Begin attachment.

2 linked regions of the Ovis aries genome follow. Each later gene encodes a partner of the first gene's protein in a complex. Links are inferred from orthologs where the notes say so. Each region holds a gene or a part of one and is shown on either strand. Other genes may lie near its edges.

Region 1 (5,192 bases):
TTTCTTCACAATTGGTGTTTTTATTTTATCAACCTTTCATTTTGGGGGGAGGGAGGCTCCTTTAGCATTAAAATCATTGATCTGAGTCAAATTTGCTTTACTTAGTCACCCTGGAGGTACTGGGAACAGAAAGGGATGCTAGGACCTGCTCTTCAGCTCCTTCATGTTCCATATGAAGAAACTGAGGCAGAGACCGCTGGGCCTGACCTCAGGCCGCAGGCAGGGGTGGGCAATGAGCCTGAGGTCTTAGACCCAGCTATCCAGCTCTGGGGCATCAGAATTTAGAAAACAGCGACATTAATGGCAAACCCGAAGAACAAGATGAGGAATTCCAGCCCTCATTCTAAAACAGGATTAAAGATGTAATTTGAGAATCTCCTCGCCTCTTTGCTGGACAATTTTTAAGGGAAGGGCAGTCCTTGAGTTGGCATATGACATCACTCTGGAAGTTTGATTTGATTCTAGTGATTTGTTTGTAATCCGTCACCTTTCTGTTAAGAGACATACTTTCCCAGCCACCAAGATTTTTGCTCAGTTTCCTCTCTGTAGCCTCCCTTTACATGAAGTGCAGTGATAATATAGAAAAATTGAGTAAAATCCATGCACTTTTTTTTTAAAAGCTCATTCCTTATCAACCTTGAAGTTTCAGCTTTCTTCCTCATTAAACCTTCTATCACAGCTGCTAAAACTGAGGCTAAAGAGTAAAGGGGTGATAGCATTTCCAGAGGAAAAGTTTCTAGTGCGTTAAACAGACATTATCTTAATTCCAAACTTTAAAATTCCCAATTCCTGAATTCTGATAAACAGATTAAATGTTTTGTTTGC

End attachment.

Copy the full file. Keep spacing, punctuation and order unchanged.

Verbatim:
2 linked regions of the Ovis aries genome follow. Each later gene encodes a partner of the first gene's protein in a complex. Links are inferred from orthologs where the notes say so. Each region holds a gene or a part of one and is shown on either strand. Other genes may lie near its edges.

Region 1 (5,192 bases):
TTTCTTCACAATTGGTGTTTTTATTTTATCAACCTTTCATTTTGGGGGGAGGGAGGCTCCTTTAGCATTAAAATCATTGATCTGAGTCAAATTTGCTTTACTTAGTCACCCTGGAGGTACTGGGAACAGAAAGGGATGCTAGGACCTGCTCTTCAGCTCCTTCATGTTCCATATGAAGAAACTGAGGCAGAGACCGCTGGGCCTGACCTCAGGCCGCAGGCAGGGGTGGGCAATGAGCCTGAGGTCTTAGACCCAGCTATCCAGCTCTGGGGCATCAGAATTTAGAAAACAGCGACATTAATGGCAAACCCGAAGAACAAGATGAGGAATTCCAGCCCTCATTCTAAAACAGGATTAAAGATGTAATTTGAGAATCTCCTCGCCTCTTTGCTGGACAATTTTTAAGGGAAGGGCAGTCCTTGAGTTGGCATATGACATCACTCTGGAAGTTTGATTTGATTCTAGTGATTTGTTTGTAATCCGTCACCTTTCTGTTAAGAGACATACTTTCCCAGCCACCAAGATTTTTGCTCAGTTTCCTCTCTGTAGCCTCCCTTTACATGAAGTGCAGTGATAATATAGAAAAATTGAGTAAAATCCATGCACTTTTTTTTTAAAAGCTCATTCCTTATCAACCTTGAAGTTTCAGCTTTCTTCCTCATTAAACCTTCTATCACAGCTGCTAAAACTGAGGCTAAAGAGTAAAGGGGTGATAGCATTTCCAGAGGAAAAGTTTCTAGTGCGTTAAACAGACATTATCTTAATTCCAAACTTTAAAATTCCCAATTCCTGAATTCTGATAAACAGATTAAATGTTTTGTTTGC